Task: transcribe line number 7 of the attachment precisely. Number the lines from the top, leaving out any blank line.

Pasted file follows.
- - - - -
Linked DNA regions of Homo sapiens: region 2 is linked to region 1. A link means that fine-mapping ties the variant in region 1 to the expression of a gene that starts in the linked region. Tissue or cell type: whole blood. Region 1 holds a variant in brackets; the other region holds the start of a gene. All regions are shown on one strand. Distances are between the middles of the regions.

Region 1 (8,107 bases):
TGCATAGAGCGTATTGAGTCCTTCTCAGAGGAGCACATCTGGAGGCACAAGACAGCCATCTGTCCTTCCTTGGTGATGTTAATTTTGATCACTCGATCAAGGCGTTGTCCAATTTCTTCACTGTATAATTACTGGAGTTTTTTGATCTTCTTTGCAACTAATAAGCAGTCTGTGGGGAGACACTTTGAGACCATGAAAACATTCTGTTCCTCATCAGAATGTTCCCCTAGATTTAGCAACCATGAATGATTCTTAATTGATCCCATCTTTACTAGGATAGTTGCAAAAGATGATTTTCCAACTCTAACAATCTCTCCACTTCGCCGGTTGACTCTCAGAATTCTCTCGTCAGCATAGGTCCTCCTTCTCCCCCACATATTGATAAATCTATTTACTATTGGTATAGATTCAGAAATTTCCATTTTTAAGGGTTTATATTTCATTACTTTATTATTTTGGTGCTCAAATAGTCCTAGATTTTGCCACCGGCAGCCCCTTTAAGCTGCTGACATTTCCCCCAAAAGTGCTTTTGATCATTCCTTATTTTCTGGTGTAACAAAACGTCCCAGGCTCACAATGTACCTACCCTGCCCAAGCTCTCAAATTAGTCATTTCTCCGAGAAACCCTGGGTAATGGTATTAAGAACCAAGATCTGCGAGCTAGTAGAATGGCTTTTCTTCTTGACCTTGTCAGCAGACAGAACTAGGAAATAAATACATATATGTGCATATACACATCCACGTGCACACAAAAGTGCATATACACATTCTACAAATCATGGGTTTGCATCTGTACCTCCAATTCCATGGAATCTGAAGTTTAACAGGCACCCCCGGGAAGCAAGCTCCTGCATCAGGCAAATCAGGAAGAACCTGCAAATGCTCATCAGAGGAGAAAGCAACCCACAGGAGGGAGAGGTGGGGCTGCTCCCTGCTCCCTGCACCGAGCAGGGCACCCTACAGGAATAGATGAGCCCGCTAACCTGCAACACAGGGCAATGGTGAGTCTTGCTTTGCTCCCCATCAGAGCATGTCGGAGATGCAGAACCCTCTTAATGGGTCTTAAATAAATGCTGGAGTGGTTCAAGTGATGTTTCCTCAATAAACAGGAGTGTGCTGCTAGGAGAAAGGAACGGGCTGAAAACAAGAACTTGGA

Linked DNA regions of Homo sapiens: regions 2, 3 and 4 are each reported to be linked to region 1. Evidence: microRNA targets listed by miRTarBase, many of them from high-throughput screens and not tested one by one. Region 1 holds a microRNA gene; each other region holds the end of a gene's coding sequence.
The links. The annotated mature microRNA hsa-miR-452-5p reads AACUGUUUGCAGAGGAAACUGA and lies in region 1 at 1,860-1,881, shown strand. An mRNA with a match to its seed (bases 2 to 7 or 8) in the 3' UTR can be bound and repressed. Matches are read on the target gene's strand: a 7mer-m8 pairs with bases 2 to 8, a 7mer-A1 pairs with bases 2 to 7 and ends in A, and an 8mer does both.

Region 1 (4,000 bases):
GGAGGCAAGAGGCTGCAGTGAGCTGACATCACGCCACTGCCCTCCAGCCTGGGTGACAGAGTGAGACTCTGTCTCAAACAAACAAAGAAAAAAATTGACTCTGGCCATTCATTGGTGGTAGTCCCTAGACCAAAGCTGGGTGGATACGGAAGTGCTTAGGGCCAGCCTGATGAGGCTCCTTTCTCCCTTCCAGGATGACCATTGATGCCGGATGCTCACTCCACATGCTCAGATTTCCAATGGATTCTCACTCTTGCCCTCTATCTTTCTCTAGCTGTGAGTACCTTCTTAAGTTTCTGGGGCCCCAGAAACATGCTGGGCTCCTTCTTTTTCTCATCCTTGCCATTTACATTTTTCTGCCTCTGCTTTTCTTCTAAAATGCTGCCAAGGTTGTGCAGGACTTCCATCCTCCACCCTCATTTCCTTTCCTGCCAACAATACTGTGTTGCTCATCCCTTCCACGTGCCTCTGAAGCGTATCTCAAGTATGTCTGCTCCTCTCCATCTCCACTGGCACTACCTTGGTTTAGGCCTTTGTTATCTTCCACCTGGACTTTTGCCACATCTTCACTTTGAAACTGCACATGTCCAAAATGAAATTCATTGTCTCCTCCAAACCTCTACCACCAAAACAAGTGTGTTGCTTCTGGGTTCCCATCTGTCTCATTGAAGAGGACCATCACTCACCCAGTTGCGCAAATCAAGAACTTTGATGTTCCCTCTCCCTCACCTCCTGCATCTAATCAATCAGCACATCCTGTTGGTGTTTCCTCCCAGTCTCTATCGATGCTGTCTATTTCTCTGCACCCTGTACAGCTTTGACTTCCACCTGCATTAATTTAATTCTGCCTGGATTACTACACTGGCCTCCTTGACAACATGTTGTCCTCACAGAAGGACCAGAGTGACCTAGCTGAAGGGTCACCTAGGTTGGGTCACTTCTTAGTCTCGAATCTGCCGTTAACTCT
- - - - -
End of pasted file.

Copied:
GGAGGCAAGAGGCTGCAGTGAGCTGACATCACGCCACTGCCCTCCAGCCTGGGTGACAGAGTGAGACTCTGTCTCAAACAAACAAAGAAAAAAATTGACTCTGGCCATTCATTGGTGGTAGTCCCTAGACCAAAGCTGGGTGGATACGGAAGTGCTTAGGGCCAGCCTGATGAGGCTCCTTTCTCCCTTCCAGGATGACCATTGATGCCGGATGCTCACTCCACATGCTCAGATTTCCAATGGATTCTCACTCTTGCCCTCTATCTTTCTCTAGCTGTGAGTACCTTCTTAAGTTTCTGGGGCCCCAGAAACATGCTGGGCTCCTTCTTTTTCTCATCCTTGCCATTTACATTTTTCTGCCTCTGCTTTTCTTCTAAAATGCTGCCAAGGTTGTGCAGGACTTCCATCCTCCACCCTCATTTCCTTTCCTGCCAACAATACTGTGTTGCTCATCCCTTCCACGTGCCTCTGAAGCGTATCTCAAGTATGTCTGCTCCTCTCCATCTCCACTGGCACTACCTTGGTTTAGGCCTTTGTTATCTTCCACCTGGACTTTTGCCACATCTTCACTTTGAAACTGCACATGTCCAAAATGAAATTCATTGTCTCCTCCAAACCTCTACCACCAAAACAAGTGTGTTGCTTCTGGGTTCCCATCTGTCTCATTGAAGAGGACCATCACTCACCCAGTTGCGCAAATCAAGAACTTTGATGTTCCCTCTCCCTCACCTCCTGCATCTAATCAATCAGCACATCCTGTTGGTGTTTCCTCCCAGTCTCTATCGATGCTGTCTATTTCTCTGCACCCTGTACAGCTTTGACTTCCACCTGCATTAATTTAATTCTGCCTGGATTACTACACTGGCCTCCTTGACAACATGTTGTCCTCACAGAAGGACCAGAGTGACCTAGCTGAAGGGTCACCTAGGTTGGGTCACTTCTTAGTCTCGAATCTGCCGTTAACTCT